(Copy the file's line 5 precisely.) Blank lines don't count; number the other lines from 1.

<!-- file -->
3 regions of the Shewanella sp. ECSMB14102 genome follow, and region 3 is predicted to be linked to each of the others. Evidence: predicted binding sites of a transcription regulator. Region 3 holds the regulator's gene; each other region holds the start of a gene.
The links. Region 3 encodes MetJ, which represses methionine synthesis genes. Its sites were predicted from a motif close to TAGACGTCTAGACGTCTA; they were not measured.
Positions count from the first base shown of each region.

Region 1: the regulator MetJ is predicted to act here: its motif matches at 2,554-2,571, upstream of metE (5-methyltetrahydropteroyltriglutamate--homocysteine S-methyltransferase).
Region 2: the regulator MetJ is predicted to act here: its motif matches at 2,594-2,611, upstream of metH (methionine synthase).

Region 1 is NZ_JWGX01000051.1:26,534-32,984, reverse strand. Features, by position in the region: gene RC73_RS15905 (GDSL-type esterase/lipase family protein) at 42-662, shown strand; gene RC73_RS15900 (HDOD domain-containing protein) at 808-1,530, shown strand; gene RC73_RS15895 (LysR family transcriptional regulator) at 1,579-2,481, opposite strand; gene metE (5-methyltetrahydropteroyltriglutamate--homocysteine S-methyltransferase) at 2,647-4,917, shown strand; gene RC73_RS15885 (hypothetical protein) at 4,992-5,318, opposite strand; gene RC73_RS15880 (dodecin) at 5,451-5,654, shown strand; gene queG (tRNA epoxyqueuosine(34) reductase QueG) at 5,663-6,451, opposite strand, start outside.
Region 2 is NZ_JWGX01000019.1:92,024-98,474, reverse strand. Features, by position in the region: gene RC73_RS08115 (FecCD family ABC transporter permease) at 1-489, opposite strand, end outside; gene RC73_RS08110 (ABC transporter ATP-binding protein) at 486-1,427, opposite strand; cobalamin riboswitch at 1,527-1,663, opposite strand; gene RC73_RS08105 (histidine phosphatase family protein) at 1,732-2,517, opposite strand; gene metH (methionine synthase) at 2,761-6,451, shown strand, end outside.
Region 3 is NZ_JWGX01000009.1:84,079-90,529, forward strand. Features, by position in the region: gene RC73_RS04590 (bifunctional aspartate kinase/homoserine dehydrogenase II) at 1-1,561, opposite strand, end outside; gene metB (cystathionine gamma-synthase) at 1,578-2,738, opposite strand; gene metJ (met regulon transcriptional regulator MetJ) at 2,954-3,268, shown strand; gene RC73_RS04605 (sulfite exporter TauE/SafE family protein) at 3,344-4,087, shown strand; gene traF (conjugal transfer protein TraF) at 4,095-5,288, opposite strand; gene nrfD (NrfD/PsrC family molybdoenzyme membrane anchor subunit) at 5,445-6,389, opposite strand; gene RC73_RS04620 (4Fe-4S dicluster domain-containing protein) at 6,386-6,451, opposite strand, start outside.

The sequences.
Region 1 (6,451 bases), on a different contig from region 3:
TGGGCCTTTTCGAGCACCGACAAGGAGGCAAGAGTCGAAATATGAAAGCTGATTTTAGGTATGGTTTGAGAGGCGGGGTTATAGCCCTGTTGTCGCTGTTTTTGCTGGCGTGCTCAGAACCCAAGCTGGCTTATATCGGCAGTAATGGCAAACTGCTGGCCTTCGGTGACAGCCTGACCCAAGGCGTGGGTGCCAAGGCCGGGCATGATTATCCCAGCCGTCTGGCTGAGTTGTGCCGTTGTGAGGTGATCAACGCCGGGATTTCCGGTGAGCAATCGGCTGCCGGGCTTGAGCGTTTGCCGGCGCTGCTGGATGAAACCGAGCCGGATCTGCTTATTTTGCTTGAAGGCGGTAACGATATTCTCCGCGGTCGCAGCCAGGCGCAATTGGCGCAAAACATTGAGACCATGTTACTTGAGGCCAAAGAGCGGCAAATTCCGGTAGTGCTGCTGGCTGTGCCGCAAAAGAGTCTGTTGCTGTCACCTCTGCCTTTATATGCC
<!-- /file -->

Region 2: the regulator MetJ is predicted to act here: its motif matches at 2,594-2,611, upstream of metH (methionine synthase).